Many recent studies have demonstrated the efficacy of interstitial ablative approaches for the treatment of hepatic tumors, including chemical ablation, cryoablation, and thermal ablation using energy sources like RF, laser, microwave, or focused ultrasound. Despite these promising results, current systems remain highly dependent on operator skill, and cannot treat many tumors because there is little control of the size and shape of the zone of necrosis, and no control over ablator trajectory within tissue. Remedying this problem requires advances in end-effector design, precise steering of the ablator device to the desired target location, and real- time monitoring of the zone of necrosis to ensure complete treatment. Intra-procedure ultrasound imaging provides perhaps the optimal and most readily available method for targeting, but simultaneous manual handling of the B-mode ultrasound (US) probe and the ablator device is a challenging task that is prone to significant errors in the hands of even the most experienced physicians. Tissue deformation and target motion make it extremely difficult to place the ablator device precisely into the target. Irregularly shaped target volumes typically require multiple insertions and several overlapping thermal lesions, which are even more challenging to accomplish in a precise and timely manner without causing excessive damage to surrounding normal tissues. In answer to these problems, we propose to develop an innovative method for accurate tracking and tool registration with respect to spatially-registered intaoperative US volumes without relying on an external tracking device. This three-dimensional ultrasound (3DUS) will be integrated with a flexible, snake-like lightweight and inexpensive robotic, called the Active Cannula (AC), to facilitate precise placement of a steerable ultrasound thermal ablator into the liver and to monitor the progress of tissue ablation with real-time 3D registered ultrasound. Recent developments of implantable or interstitial high-power ultrasound applicators have demonstrated extremely controllable and penetrating heating patterns which can be shaped and dynamically altered, providing an ideal mechanism for conformable thermal surgery. This controllability and penetration is highly desirable and would provide significant improvement over existing RF and microwave (MW) technology used for minimally invasive thermal ablation of liver tumors. However, to date the extensive evaluation of this minimally invasive technology has been limited mostly to in vivo canine prostates and moderately perfused tissues, and have not included the design iterations and thorough evaluations necessary for treating tumors within highly perfused liver tissue. The preliminary thermal data from thermal therapy of perfused liver (Section C) are encouraging. Ultrasound Interstitial Thermal Therapy (USITT) technology is promising and we will extend the technology to optimize its use for the treatment of hepatic tumors. The overall goal of this research and development is to provide a true closed-loop system for steering, placement, guidance, percutaneous delivery of conformal ablative therapy, and on-line monitoring of treatment.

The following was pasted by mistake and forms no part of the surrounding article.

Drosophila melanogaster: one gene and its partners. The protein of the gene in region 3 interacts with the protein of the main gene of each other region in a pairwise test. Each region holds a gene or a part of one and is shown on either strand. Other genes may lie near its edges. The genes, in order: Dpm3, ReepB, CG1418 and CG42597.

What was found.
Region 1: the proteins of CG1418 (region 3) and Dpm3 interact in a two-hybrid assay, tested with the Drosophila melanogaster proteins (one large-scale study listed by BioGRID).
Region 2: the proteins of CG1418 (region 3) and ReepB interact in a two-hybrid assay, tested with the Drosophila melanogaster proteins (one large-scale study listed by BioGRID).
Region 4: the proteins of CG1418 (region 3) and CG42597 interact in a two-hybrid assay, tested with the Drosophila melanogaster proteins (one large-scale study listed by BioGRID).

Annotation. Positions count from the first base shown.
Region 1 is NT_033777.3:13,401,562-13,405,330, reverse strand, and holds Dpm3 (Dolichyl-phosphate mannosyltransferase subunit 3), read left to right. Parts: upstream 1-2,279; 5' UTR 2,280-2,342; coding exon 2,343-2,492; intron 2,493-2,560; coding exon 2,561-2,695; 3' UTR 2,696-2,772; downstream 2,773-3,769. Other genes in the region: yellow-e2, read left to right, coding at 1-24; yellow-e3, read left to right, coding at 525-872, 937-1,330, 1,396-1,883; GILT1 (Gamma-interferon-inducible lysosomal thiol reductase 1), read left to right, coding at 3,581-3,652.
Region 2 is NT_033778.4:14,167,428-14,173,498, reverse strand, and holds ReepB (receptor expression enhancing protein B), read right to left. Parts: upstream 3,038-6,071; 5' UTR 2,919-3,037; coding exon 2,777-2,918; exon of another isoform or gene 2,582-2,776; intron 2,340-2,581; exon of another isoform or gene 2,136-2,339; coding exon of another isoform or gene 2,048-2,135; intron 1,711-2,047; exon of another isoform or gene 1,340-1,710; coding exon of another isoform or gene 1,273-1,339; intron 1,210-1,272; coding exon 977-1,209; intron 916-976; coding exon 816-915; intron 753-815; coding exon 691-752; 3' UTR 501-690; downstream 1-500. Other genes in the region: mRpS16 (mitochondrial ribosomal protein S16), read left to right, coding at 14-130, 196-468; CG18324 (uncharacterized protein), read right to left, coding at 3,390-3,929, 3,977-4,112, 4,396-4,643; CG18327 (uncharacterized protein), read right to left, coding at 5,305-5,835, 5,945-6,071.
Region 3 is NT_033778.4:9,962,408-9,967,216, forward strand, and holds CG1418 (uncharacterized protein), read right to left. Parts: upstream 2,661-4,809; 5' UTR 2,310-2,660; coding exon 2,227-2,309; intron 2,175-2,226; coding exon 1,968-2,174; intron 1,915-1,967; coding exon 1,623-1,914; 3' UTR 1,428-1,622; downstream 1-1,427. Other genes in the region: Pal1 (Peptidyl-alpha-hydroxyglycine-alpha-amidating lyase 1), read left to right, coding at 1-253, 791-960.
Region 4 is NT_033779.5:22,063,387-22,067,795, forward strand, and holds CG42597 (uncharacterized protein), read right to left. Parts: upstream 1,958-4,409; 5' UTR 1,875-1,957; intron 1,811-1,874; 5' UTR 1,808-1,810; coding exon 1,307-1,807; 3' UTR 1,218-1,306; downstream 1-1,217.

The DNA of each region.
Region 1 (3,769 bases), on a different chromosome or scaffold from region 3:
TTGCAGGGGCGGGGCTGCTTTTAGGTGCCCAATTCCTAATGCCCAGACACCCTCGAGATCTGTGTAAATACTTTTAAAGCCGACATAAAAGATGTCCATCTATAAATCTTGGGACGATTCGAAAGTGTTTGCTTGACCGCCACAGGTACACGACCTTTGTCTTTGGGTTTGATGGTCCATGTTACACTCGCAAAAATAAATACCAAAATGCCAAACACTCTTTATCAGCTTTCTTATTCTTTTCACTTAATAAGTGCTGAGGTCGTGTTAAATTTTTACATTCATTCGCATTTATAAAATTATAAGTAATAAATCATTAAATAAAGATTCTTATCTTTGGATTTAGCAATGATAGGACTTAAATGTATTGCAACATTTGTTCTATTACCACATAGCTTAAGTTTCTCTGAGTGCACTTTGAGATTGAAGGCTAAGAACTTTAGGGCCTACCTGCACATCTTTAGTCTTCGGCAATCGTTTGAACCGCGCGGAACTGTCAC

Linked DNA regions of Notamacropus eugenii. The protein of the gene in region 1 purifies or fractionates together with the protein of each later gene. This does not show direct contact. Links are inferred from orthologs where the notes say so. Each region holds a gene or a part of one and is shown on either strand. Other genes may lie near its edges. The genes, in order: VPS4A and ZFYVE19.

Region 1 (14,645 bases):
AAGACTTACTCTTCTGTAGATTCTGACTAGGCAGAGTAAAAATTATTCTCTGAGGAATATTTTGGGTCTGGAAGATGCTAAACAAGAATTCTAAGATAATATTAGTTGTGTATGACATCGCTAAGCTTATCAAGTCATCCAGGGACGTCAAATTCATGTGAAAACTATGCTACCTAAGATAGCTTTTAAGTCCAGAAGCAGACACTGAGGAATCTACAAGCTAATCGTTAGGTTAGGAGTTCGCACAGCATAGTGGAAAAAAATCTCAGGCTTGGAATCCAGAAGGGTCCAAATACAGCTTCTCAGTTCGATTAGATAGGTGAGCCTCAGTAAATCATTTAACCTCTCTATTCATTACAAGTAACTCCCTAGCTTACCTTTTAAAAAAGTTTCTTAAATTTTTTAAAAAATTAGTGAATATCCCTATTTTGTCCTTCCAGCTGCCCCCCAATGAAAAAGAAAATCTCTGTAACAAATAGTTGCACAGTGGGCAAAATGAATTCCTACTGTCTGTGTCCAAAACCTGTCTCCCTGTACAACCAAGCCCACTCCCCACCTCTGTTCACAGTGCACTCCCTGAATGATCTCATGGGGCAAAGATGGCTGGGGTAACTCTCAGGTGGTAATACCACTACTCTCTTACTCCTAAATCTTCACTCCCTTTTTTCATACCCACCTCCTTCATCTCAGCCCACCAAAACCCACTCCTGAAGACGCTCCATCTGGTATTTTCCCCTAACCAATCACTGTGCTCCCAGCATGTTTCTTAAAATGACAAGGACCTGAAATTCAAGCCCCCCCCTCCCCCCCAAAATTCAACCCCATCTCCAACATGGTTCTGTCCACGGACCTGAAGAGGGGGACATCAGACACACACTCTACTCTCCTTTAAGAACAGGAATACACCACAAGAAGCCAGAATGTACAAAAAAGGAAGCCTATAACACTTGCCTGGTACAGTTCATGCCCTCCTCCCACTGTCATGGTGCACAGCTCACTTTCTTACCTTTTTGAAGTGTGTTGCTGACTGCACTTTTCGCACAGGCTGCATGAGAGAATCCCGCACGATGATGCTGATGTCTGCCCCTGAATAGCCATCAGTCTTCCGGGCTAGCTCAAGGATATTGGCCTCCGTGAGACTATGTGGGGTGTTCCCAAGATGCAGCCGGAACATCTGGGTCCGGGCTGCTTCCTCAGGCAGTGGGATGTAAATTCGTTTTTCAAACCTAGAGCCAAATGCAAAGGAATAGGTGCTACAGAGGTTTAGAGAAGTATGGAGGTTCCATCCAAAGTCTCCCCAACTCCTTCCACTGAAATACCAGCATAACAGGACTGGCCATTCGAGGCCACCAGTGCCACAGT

STATEMENT Hepatocellular carcinoma (HCC) is the most common type of common primary liver cancer and is associated with over one million cases diagnosed worldwide each year. In the United States specifically, HCC is being seen with increasing frequency, largely due to the incidence of known and clinically occult hepatitis C. Other primary malignancies are also on the rise in the U.S., including intrahepatic cholangiocarcinoma. Yet, metastatic disease from other sites to the liver is the most common hepatic malignancy overall in the U.S.. Cancer of the colon and rectum account for the majority of these primary tumors which develop isolated liver metastases. While other primary tumors originating from gastrointestinal sites often develop hepatic metastases as well, tumors arising in other locations, including those of the breast and lung, also commonly develop hepatic metastases. For colorectal cancer specifically, approximately 20% of patients have clinically recognizable liver metastases at the time of their primary diagnosis. After resection of a primary colorectal cancer in the absence of apparent metastatic disease, approximately 50% of patients will subsequently manifest metastatic liver disease6. Given these figures, one can expect that at least 30,000 patients per year in the United States will develop metastatic colorectal cancer confined to the liver, each year. In selected patients, potentially curative therapies for primary and secondary liver cancer include surgical resection and in some cases liver transplantation. Unfortunately only a small percentage of patients are candidates for these treatments. Intraarterial approaches such as chemoembolization, while therapeutically useful in some cases, rarely achieves complete tumor destruction. For these reasons, an increasing interest has been focused on interstitial ablative approaches for the treatment of primary and metastatic liver cancer. Despite advances in the effectiveness of these therapies, precise targeting of the ablator device and monitoring of the zone of necrosis are still unsolved problems. The rationale for ablation therapy of liver tumors is evident. To begin, this approach often allows for greater preservation of uninvolved hepatic parenchyma, directing the treatment specifically to the tumor location. This feature is particularly beneficial for patients with hepatocellular carcinoma in the background of cirrhosis, where hepatic reserve is often limited. In cases of metastatic disease, tumors which are multiple, bilateral, centrally located, or in areas not technically resectable are potentially well suited for this approach. Additionally, localized ablative therapy may be applicable for some patients with isolated hepatic recurrence following liver resection, perhaps resulting in lower morbidity than repeat hepatic resection. Recent studies have demonstrated significant advantages of multi-transducer interstitial ultrasound applicators, most notably the capability to dynamically tailor the longitudinal and angular heating distribution which are important for conformable treatments and preserving critical non-targeted tissue. Recent studies have demonstrated significant advantages of multi-transducer interstitial ultrasound applicators, most notably the capability to dynamically tailor the longitudinal and angular heating distribution which are important for conformable treatments and preserving critical non-targeted tissue. Our goal is to develop a new system with integrated active cannula - ultrasound ablator combination spatially- registered with 3D ultrasound image guidance that is widely affordable, including for community hospitals and satellite clinics. Furthermore, the proposed technology will be readily transferable to wide range of indications and usable with various ablative modalities.